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Patients in outpatient primary care clinics are choosing to learn about genomic testing to detemine their risk of melanoma, according to a recent clinical trial.
Nearly half of patients at an outpatient primary care clinic elected to learn about genomic testing to assess their risk of melanoma, and the vast majority went on to request MC1R testing and submit the test kit. These were the main findings from a randomized clinical trial among patients at University of New Mexico General Internal Medicine clinics. The data appear in JAMA Dermatology.
In the study, 1,998 patients were approached with invitation flyers in both English and Spanish and National Cancer Institute skin cancer information for diverse skin types. Patients were randomized in a 5:1 ratio to an invitation to consider personalized genomic testing (via MC1R) for skin cancer risk by logging onto the study website or to usual care control. Controls did not receive an invitation to log on. Those randomized to the intervention arm could log onto the study website to read 3 educational modules aboutMC1R testing and then register a test decision.
The final study sample included 499 patients randomized to the MCR1 testing website. Of these, 44% were non-Hispanic white and 48% were Hispanic, 79% were female, and 23% had a high school diploma or less.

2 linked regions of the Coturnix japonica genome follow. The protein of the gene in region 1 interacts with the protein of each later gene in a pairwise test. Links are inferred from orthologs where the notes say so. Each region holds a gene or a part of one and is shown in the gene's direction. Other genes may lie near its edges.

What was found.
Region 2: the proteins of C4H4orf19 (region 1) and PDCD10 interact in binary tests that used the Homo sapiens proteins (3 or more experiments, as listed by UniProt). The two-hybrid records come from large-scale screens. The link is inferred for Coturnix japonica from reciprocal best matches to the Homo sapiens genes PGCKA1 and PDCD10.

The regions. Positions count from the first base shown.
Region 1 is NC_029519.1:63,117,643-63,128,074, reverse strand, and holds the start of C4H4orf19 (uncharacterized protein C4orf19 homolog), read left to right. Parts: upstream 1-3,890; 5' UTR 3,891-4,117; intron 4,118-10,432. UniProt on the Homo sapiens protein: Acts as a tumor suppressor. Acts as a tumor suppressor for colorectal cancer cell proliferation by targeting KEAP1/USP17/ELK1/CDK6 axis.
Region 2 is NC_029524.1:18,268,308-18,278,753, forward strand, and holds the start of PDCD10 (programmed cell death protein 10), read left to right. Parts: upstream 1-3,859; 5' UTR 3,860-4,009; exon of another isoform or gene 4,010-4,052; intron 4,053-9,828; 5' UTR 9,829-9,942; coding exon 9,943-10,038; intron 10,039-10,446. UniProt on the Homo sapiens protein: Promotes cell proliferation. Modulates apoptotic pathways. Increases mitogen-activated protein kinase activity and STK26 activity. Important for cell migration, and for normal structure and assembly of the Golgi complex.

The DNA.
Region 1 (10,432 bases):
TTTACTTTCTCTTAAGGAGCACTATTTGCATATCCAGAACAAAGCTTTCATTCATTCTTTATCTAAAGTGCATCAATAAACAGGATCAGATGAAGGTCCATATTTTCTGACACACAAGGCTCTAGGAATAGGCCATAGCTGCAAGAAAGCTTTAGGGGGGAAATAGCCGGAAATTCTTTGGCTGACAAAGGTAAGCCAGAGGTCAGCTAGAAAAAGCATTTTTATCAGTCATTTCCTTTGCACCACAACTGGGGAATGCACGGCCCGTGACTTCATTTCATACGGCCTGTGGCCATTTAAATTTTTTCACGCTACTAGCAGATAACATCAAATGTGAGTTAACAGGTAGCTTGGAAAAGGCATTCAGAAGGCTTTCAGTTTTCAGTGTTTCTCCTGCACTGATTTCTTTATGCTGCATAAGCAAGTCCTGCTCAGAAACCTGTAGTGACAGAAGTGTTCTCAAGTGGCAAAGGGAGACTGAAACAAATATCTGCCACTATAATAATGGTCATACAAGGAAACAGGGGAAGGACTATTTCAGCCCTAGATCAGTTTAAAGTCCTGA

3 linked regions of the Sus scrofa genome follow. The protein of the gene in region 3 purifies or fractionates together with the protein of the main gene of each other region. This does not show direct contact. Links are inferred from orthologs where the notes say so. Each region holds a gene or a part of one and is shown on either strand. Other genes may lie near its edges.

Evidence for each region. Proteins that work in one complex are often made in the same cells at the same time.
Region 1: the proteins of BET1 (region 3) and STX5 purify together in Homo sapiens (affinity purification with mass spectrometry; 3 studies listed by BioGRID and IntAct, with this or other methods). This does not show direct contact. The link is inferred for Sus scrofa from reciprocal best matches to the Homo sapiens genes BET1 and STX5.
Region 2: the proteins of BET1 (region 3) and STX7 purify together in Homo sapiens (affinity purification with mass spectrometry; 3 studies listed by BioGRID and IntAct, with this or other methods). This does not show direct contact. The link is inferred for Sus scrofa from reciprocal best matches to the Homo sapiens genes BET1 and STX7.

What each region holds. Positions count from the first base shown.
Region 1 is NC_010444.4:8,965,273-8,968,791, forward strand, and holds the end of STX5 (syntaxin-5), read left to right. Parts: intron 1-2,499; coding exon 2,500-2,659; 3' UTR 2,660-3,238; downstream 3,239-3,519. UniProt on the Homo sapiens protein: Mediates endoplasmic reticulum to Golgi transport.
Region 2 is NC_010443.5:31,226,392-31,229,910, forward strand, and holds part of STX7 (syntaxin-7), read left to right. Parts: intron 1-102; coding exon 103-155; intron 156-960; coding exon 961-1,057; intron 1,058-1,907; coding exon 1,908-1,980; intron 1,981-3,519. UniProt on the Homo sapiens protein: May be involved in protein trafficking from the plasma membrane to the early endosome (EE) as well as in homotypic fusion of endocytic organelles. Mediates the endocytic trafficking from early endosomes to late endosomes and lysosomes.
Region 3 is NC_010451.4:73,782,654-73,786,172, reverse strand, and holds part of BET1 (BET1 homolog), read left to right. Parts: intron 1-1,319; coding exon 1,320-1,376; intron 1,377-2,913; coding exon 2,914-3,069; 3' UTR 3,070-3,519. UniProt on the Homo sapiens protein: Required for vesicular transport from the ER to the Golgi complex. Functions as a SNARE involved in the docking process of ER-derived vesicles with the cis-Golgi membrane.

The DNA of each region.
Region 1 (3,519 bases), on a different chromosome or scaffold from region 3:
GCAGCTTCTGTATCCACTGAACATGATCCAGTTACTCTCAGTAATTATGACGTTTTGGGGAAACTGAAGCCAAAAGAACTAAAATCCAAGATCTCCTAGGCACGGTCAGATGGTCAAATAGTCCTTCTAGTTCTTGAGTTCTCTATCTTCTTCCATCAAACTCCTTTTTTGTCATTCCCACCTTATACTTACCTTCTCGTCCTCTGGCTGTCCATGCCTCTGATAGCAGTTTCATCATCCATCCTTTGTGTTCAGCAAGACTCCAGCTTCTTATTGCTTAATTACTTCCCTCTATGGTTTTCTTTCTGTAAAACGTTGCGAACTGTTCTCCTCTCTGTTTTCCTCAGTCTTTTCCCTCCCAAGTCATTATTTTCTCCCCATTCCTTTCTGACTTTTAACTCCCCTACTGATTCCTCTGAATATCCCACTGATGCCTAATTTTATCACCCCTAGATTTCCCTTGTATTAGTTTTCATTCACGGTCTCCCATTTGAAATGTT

A total of 232 (46%) accepted the invitation and logged onto the study website (18 viewed it in paper form). Some 88% who logged onto the website requested the saliva test kit. The test kit request rate was higher in non-Hispanic whites, men, those with higher educational attainment, and those with internet access. A total of 167 of 204 (82%) who requested the test kit completed and returned the saliva kit. Sunburn history emerged as an important predictor to order a test kit.
The rate of interest in genetic testing and its uptake in this study was higher than that in previous studies offering multiplex genetic testing for 8 conditions, the authors noted, possibly the result of the use of a mailed saliva sample rather than provision of a blood sample.
The investigators concluded that the study “has advanced the public health translation of skin cancer genetic testing in providing insight into how such information may be received in populations unselected for risk status drawn from the general population.”
Jennifer L. Hay, PhD; Kate Zielaskowski, MS; Kirsten Meyer White, PhD; et al. “Interest and Uptake of MC1R Testing for Melanoma Risk in a Diverse Primary Care Population, A Randomized Clinical Trial,” JAMA Dermatology 2018;154:684-93.